Arafura Sea

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Arafura Sea
Locatie Arafurazee.PNG
Location
Arafura Sea map.png
Map
Coordinates 9°30′S 135°0′E / 9.500°S 135.000°E / -9.500; 135.000Coordinates: 9°30′S 135°0′E / 9.500°S 135.000°E / -9.500; 135.000
Type Sea
Basin countries Australia, Indonesia, Papua New Guinea
Max. length 1,290 km (800 mi)
Max. width 560 km (350 mi)
Islands Aru Islands, Croker Island, Goulburn Islands, Howard Island

The Arafura Sea lies west of the Pacific Ocean overlying the continental shelf between Australia and Indonesian New Guinea.

Geography[edit]

The Arafura Sea is bordered by Torres Strait and through that the Coral Sea to the east, the Gulf of Carpentaria to the south, the Timor Sea to the west and the Banda and Ceram seas to the northwest. It is 1,290 kilometres (800 mi) long and 560 kilometres (350 mi) wide. The depth of the sea is primarily 50–80 metres (165–265 feet) with the depth increasing to the west. As a shallow tropical sea, its waters are a breeding ground for tropical cyclones.[citation needed]

The sea lies over the Arafura Shelf, part of the Sahul Shelf. When sea levels were low during the last glacial maximum, the Arafura Shelf, the Gulf of Carpentaria and Torres Strait formed a large flat land bridge connecting Australia and New Guinea and easing migration of humans from Asia into Australia. The combined landmass formed the continent of Sahul.

Extent[edit]

The International Hydrographic Organization (IHO) defines the Arafura Sea as being one of the waters of the East Indian Archipelago. The IHO defines its limits as follows:[1]

On the North. The Southeastern limit of the Ceram Sea [A line from Karoefa, New Guinea, to the Southeastern extreme of Adi Island, thence to Tg. Borang, the Northern point of Noehoe Tjoet [Kai Besar] (5°17′S 133°09′E / 5.283°S 133.150°E / -5.283; 133.150)] and the Eastern limit of the Banda Sea [From Tg Borang, the Northern point of Noehoe Tjoet, through this island to its Southern point, thence a line to the Northeast point of Fordata, through this island and across to the Northeast point of Larat, Tanimbar Islands (7°06′S 131°55′E / 7.100°S 131.917°E / -7.100; 131.917), down the East coast of Jamdena [Yamdena] Island to its Southern point, thence through Anggarmasa to the North point of Selaroe and through this island to Tg Aro Oesoe its Southern point (8°21′S 130°45′E / 8.350°S 130.750°E / -8.350; 130.750)].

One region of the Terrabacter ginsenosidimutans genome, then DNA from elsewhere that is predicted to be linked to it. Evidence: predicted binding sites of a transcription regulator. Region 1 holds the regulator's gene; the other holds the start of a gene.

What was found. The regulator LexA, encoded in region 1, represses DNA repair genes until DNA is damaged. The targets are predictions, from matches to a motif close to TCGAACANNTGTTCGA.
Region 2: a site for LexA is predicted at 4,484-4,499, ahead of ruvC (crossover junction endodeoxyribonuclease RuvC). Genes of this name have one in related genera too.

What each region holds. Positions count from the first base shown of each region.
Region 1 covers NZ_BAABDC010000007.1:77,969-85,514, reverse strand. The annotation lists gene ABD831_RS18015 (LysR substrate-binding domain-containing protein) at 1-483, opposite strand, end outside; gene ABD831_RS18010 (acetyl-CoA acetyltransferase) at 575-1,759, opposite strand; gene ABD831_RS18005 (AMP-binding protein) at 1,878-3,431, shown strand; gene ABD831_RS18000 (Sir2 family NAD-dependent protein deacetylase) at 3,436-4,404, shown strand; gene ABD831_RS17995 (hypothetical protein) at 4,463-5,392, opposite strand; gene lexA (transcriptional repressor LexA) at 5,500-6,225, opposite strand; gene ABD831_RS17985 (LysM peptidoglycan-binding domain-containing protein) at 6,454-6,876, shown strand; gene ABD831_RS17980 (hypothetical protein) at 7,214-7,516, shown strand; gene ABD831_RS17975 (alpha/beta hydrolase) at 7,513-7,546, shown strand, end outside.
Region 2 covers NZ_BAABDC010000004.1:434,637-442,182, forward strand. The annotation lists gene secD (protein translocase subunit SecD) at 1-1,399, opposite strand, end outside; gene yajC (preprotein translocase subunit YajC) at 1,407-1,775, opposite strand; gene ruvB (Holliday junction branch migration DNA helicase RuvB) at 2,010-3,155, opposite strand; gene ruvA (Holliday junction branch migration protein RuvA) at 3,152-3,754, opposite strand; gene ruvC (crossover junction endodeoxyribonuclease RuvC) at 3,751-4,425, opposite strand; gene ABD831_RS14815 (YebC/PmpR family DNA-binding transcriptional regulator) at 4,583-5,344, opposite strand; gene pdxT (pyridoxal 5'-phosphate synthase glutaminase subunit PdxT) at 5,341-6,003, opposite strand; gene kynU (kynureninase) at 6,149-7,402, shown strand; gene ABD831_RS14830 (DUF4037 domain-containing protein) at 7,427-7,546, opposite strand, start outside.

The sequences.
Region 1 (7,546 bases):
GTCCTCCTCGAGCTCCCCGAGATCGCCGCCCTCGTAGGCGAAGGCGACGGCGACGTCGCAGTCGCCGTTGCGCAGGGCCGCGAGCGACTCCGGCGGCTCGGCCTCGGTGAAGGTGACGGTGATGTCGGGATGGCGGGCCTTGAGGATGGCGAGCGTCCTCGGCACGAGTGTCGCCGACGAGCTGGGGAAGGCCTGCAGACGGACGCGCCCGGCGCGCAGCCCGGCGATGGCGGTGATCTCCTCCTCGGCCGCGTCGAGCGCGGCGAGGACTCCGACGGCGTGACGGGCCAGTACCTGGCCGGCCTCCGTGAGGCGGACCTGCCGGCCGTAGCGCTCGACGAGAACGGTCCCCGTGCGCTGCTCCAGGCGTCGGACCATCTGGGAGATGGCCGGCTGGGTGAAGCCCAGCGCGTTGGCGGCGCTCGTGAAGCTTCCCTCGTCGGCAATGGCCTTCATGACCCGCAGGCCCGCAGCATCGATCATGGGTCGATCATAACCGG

On the East. The Southwest coast of New Guinea from Karoefa (133°27'E) to the entrance to the Bensbak River (141°01'E), and thence a line to the Northwest extreme of York Peninsula, Australia (11°05′S 142°03′E / 11.083°S 142.050°E / -11.083; 142.050).

On the South. By the North coast of Australia from the Northwest extreme of York Peninsula to Cape Don (11°19′S 131°46′E / 11.317°S 131.767°E / -11.317; 131.767).

On the West. A line from Cape Don to Tanjong Aro Oesoe, the Southern point of Selaroe (Tanimbar Islands).

Name[edit]

The sea's name appeared in George Windsor Earl's 1837 "Sailing Directions for the Arafura" which he compiled from the narratives of Lieuts. Kolff and Modera of the Dutch Navy.[2]

It has been suggested that the name Arafura is of Portuguese origin, being the corruption of the word "Alfours," meaning "free men", but recent research at the Dutch National Archives has revealed AJ van der Aa's 1939 Toponymic Dictionary records "the inhabitants of the Moluccas called themselves "haraforas", translating "Anak anak gunung" as "children of the mountains"."

The Arafura Sea name is from the indigenous name for "the people of mountains" in the Moluccas (part of Indonesia) as identified by Dutch Lieutenants Kolff and Modera in the 1830s."

Fisheries[edit]

The Arafura Sea is potentially a place for shrimp and demersal fishing. Shrimp available in this sea are penaeid sp in addition to basic fishes, nemipteridae sp, and other kind of fish.

In a world where marine ecosystems and fish stocks are generally collapsing, the Arafura Sea stands out as among the richest marine fisheries in the world.[citation needed] However, the Arafura is coming under ever more intense pressure from illegal, unreported, and unregulated fishing activities. If this trend persists, the many local communities who surround the sea and who depend on fish protein will face a considerable challenge in sustaining their livelihoods.

Increasing economic growth and maintaining environment quality are two main challenges to achieve sustainable development in coastal areas of the sea. Utilization of marine and fisheries resources for economic development of particular area must be conducted in coordinative manner and through appropriate approaches, which take into consideration the sustainable aspects of the environment.

Established in 2002, the Arafura and Timor Seas Expert Forum (ATSEF) seeks to promote economically and environmentally sustainable management of the seas.[citation needed]

See also[edit]

References[edit]

  1. ^ "Limits of Oceans and Seas, 3rd edition". International Hydrographic Organization. 1953. Retrieved 7 February 2010. 
  2. ^ Earl, George Windsor; Kolff, D. H. (Dirk Hendrik) and Modera, Justin (1837). "Sailing directions for the Arafura Sea". Hydrographic Office, London.